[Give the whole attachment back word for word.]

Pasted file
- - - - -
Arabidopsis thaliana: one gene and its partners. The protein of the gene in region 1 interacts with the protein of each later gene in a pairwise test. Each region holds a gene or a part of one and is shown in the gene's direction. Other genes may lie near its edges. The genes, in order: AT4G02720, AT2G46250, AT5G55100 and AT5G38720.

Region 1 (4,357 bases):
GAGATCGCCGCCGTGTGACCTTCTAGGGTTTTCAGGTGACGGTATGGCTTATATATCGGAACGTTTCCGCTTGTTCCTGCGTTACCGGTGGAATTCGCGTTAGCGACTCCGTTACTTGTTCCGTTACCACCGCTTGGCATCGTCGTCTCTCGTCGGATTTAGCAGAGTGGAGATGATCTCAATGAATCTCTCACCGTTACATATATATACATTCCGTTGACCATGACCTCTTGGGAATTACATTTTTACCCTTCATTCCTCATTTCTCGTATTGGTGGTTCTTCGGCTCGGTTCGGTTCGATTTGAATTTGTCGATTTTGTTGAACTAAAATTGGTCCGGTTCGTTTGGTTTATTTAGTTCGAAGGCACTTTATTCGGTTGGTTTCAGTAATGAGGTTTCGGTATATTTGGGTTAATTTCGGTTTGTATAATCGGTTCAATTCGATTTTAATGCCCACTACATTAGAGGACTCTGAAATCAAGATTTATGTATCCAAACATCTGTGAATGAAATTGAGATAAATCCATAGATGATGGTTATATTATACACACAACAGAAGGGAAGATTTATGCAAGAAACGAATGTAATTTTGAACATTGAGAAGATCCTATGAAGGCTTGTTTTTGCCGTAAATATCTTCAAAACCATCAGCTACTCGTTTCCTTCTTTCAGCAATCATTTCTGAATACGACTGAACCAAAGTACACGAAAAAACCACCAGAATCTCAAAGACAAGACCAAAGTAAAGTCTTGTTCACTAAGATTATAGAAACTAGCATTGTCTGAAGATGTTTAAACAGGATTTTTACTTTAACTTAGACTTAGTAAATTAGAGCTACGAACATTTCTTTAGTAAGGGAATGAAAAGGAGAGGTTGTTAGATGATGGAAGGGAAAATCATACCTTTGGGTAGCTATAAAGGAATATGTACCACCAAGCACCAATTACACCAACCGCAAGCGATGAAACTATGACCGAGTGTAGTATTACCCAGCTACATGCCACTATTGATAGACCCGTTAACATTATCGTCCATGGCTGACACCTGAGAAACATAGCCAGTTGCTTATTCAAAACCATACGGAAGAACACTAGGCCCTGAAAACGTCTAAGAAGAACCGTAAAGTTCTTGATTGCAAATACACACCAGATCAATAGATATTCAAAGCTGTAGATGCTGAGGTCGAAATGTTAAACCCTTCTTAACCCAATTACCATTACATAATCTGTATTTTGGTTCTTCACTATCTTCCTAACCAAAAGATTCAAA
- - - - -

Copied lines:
Arabidopsis thaliana: one gene and its partners. The protein of the gene in region 1 interacts with the protein of each later gene in a pairwise test. Each region holds a gene or a part of one and is shown in the gene's direction. Other genes may lie near its edges. The genes, in order: AT4G02720, AT2G46250, AT5G55100 and AT5G38720.

Region 1 (4,357 bases):
GAGATCGCCGCCGTGTGACCTTCTAGGGTTTTCAGGTGACGGTATGGCTTATATATCGGAACGTTTCCGCTTGTTCCTGCGTTACCGGTGGAATTCGCGTTAGCGACTCCGTTACTTGTTCCGTTACCACCGCTTGGCATCGTCGTCTCTCGTCGGATTTAGCAGAGTGGAGATGATCTCAATGAATCTCTCACCGTTACATATATATACATTCCGTTGACCATGACCTCTTGGGAATTACATTTTTACCCTTCATTCCTCATTTCTCGTATTGGTGGTTCTTCGGCTCGGTTCGGTTCGATTTGAATTTGTCGATTTTGTTGAACTAAAATTGGTCCGGTTCGTTTGGTTTATTTAGTTCGAAGGCACTTTATTCGGTTGGTTTCAGTAATGAGGTTTCGGTATATTTGGGTTAATTTCGGTTTGTATAATCGGTTCAATTCGATTTTAATGCCCACTACATTAGAGGACTCTGAAATCAAGATTTATGTATCCAAACATCTGTGAATGAAATTGAGATAAATCCATAGATGATGGTTATATTATACACACAACAGAAGGGAAGATTTATGCAAGAAACGAATGTAATTTTGAACATTGAGAAGATCCTATGAAGGCTTGTTTTTGCCGTAAATATCTTCAAAACCATCAGCTACTCGTTTCCTTCTTTCAGCAATCATTTCTGAATACGACTGAACCAAAGTACACGAAAAAACCACCAGAATCTCAAAGACAAGACCAAAGTAAAGTCTTGTTCACTAAGATTATAGAAACTAGCATTGTCTGAAGATGTTTAAACAGGATTTTTACTTTAACTTAGACTTAGTAAATTAGAGCTACGAACATTTCTTTAGTAAGGGAATGAAAAGGAGAGGTTGTTAGATGATGGAAGGGAAAATCATACCTTTGGGTAGCTATAAAGGAATATGTACCACCAAGCACCAATTACACCAACCGCAAGCGATGAAACTATGACCGAGTGTAGTATTACCCAGCTACATGCCACTATTGATAGACCCGTTAACATTATCGTCCATGGCTGACACCTGAGAAACATAGCCAGTTGCTTATTCAAAACCATACGGAAGAACACTAGGCCCTGAAAACGTCTAAGAAGAACCGTAAAGTTCTTGATTGCAAATACACACCAGATCAATAGATATTCAAAGCTGTAGATGCTGAGGTCGAAATGTTAAACCCTTCTTAACCCAATTACCATTACATAATCTGTATTTTGGTTCTTCACTATCTTCCTAACCAAAAGATTCAAA